Director: Yudai Yamaguchi, Jun’ichi Yamamoto
Screenplay: Jun’ya Katô
Based on a Story by: Yudai Yamaguchi, Yukihiko Yamaguchi
Starring: Issey Takahashi, Aoba Kawai, Kenichi Kawasaki
Running Time: 90
The 2000s saw a wave of so-called ‘splatter’ films coming out of Japan. These horror/action hybrids were generally low-budget affairs that turned their blood and violence levels up to 11 to provide deliriously bonkers gore-fests.
Though not the first of this wave (it was even a remake of a 1999 film of the same name), Yudai Yamaguchi and Jun’ichi Yamamoto’s 2005 splatter film Meatball Machine was one of the first to reach Western shores, finding fans in various genre festivals and obtaining DVD releases around Europe and the US.
Versus beat Meatball Machine to the punch though, released in 2000 and making its way overseas as part of the ‘Asia extreme’ boom. It was my introduction to Japanese splatter movies too, though it wasn’t until I saw Machine Girl at the Dead by Dawn festival in 2008 that I took notice of the genre as a whole. I watched several other entries to the genre following that and enjoyed them all.
One title I somehow missed, however, was Meatball Machine. With Terracotta Distribution releasing the film in a limited edition Blu-ray, I saw my chance to remedy that and my thoughts on the film follow.
Meatball Machine sees Issey Takahashi play Yoji, a young man who falls in love with Sachiko (Aoba Kawai), a girl who works nearby. Yoji is cripplingly shy though, and can only watch whilst his more lewd and boisterous colleagues vie for her attention. One night, however, Yoji stops one of the men from raping Sachiko and the pair look to be about to finally hook up when, unfortunately, something rather unforeseen happens.
You see, whilst this romance has been unfolding, we’ve seen a handful of alien parasites take over the bodies of humans and battle it out to get the honour of eating the defeated creature’s gland/sphere, which is where the parasite lives and controls its host.
Foolishly, Yoji had discovered one of the parasites (which was injured, so temporarily inactive) and taken it home. During a moment of intimacy between Yoji and Sachiko, the parasite wakes up though and turns the girl into what is called a ‘NecroBorg’. She/it doesn’t kill Yoji, thankfully, but escapes into the night. The young man wants to get Sachiko back so attempts to follow, meeting a father-daughter team of NecroBorg killers (Kenichi Kawasaki and Ayano Yamamoto) along the way, who illuminate him (and the audience) on the situation.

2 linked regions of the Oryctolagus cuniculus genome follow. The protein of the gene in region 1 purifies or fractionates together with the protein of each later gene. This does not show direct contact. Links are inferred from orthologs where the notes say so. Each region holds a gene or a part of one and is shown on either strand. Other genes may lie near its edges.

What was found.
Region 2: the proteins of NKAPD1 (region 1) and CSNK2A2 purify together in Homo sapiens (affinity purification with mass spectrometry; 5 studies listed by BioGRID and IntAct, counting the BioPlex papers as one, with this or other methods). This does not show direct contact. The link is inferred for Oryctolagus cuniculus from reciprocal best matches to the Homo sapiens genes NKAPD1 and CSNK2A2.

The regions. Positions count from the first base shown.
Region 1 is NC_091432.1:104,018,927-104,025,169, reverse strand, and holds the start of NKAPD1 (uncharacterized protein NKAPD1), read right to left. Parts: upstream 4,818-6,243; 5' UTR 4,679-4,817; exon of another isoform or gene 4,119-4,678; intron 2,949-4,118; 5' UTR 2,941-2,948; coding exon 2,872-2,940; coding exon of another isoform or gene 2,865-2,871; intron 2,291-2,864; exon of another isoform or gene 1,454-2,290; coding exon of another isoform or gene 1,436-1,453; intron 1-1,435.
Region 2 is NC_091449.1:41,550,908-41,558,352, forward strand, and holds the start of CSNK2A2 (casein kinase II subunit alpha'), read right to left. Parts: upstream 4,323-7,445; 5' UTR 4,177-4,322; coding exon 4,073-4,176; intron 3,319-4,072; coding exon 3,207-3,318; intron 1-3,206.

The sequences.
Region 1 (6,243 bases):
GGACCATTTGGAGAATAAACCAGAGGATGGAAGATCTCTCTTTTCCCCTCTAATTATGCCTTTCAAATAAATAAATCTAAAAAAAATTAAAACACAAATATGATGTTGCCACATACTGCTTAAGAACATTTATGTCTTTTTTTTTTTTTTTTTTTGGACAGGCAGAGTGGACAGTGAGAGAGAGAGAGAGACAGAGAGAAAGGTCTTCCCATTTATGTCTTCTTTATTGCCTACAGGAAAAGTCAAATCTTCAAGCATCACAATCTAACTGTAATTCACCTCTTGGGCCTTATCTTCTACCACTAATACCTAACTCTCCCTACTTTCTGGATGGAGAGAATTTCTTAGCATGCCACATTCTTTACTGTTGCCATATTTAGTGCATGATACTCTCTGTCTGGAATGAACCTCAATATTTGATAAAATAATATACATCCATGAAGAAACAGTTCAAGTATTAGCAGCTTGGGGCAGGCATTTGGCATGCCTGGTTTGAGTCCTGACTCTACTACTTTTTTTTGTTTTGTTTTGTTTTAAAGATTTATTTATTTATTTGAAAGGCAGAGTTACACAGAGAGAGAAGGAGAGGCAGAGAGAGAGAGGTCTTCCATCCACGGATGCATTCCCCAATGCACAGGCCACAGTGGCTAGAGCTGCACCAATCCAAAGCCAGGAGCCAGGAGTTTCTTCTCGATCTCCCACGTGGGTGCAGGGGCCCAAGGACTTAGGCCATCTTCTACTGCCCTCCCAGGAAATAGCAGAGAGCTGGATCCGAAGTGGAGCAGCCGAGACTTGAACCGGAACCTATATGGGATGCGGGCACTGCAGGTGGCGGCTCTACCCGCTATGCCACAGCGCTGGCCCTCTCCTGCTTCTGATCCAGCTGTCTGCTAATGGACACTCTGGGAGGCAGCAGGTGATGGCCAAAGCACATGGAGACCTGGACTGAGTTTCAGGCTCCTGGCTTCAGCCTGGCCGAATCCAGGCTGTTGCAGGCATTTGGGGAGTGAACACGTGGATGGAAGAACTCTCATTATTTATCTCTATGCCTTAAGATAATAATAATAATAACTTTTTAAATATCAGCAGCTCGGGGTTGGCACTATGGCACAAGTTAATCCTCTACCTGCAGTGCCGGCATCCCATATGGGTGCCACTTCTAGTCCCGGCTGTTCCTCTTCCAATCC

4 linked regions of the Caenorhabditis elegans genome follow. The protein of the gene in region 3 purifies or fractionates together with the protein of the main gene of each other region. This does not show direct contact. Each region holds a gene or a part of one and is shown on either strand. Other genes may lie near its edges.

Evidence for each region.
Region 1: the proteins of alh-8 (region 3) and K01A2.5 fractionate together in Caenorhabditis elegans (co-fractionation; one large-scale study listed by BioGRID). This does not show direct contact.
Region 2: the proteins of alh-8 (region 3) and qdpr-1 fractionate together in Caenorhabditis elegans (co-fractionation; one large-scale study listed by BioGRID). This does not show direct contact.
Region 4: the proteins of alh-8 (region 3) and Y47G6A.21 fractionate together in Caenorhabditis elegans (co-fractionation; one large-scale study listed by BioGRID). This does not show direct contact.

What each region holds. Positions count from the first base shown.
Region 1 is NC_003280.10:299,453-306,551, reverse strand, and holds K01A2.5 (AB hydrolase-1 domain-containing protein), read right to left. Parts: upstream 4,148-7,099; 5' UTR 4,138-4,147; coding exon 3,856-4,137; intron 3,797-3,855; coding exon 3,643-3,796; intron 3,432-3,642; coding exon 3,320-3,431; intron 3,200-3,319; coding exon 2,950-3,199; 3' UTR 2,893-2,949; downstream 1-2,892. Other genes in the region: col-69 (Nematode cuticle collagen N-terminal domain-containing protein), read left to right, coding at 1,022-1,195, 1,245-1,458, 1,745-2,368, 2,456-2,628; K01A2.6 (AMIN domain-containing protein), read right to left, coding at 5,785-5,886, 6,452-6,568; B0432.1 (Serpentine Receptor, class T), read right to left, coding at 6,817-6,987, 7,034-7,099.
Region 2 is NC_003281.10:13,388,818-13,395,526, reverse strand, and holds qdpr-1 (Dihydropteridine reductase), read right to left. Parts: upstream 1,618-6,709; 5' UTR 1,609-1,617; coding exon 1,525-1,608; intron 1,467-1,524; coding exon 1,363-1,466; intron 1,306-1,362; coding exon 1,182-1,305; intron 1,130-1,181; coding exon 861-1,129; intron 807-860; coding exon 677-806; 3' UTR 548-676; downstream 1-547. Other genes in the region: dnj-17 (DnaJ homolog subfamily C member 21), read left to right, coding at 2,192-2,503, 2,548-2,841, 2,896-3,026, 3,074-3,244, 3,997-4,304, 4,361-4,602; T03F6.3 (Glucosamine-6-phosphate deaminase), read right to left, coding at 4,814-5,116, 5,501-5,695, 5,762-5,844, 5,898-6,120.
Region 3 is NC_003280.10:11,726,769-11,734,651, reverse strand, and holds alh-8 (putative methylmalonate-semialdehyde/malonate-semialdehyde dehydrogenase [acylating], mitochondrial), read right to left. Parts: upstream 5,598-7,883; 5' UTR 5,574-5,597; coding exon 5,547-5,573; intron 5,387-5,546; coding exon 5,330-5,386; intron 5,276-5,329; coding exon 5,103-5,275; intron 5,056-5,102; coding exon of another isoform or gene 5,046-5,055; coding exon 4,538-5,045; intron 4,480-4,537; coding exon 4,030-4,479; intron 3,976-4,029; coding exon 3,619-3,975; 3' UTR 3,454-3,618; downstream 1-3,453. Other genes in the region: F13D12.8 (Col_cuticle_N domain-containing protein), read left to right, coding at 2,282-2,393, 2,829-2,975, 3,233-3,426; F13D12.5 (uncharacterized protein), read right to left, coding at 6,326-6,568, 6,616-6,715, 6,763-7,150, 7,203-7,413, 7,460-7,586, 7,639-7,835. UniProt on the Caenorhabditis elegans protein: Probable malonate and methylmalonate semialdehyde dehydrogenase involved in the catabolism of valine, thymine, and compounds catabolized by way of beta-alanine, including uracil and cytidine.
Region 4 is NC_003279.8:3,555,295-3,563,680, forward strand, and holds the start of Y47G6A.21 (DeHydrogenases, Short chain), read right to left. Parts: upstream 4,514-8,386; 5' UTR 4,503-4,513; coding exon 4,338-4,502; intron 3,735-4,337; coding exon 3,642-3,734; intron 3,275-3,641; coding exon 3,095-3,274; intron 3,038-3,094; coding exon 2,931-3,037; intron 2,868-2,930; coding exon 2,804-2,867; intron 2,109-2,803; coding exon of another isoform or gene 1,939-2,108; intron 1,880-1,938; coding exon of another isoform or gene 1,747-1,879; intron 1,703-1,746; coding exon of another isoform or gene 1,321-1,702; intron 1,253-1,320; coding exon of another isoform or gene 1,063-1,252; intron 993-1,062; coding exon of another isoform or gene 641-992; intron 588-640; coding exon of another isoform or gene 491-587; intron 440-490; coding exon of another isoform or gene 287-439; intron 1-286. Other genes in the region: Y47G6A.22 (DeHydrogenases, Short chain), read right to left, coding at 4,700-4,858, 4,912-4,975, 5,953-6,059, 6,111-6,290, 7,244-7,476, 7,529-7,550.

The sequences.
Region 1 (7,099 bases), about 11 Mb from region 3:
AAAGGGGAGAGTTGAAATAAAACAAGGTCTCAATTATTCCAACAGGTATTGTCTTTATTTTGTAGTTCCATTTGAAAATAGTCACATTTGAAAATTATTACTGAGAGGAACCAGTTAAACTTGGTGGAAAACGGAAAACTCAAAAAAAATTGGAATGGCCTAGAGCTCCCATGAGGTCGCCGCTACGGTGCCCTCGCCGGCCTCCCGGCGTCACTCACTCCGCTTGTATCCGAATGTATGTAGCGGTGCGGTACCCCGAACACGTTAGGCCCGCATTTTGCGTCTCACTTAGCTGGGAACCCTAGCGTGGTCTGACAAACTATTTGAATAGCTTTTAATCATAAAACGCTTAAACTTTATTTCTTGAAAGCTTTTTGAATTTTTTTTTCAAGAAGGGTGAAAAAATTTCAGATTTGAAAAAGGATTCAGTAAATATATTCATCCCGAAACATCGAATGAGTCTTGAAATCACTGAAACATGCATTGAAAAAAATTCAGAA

When we discover the pair have sinister motives in taking Yoji under their wing, it’s left to him to put a stop to things and try to free Sachiko in any way he can.
Japanese splatter films have a reputation for having nonsensical plots that are as messy as the gore on screen, but I found Meatball Machine’s to be surprisingly clear and effective. The central romance may not be particularly original or complex, but the chemistry is there in those key early scenes and you really feel for the pair when they’re ripped apart in more ways than one.
With this central focus, I was also surprised to find it was a more serious film than I originally expected. A lot of the Japanese splatter films I know, such as Machine Girl, are comedies as much as they’re horror films, cranking up everything to such a ridiculous degree that they’re silly rather than scary. Meatball Machine still pushes things firmly into the over-the-top camp, so there is giddy entertainment to be had in all the blood-soaked mayhem, but it still manages to take its central conceit seriously and delivers a dramatically satisfying film in amongst the gore and grue.
Speaking of which, the special make-up effects, provided by the king of Japanese splatter effects, Yoshihiro Nishimura, are suitably outlandish and impressive, drawing inspiration from (as the film does on the whole) Tetsuo: The Iron Man. Newcomers to the genre might be less impressed, as the costumes and makeup are far from realistic, looking rubbery and overblown, but the exaggerated makeshift nature of it all is part of the charm. Considering the film was made for only 10 million Yen (toughly £65,500), they do a bloody good job of it, that’s for sure.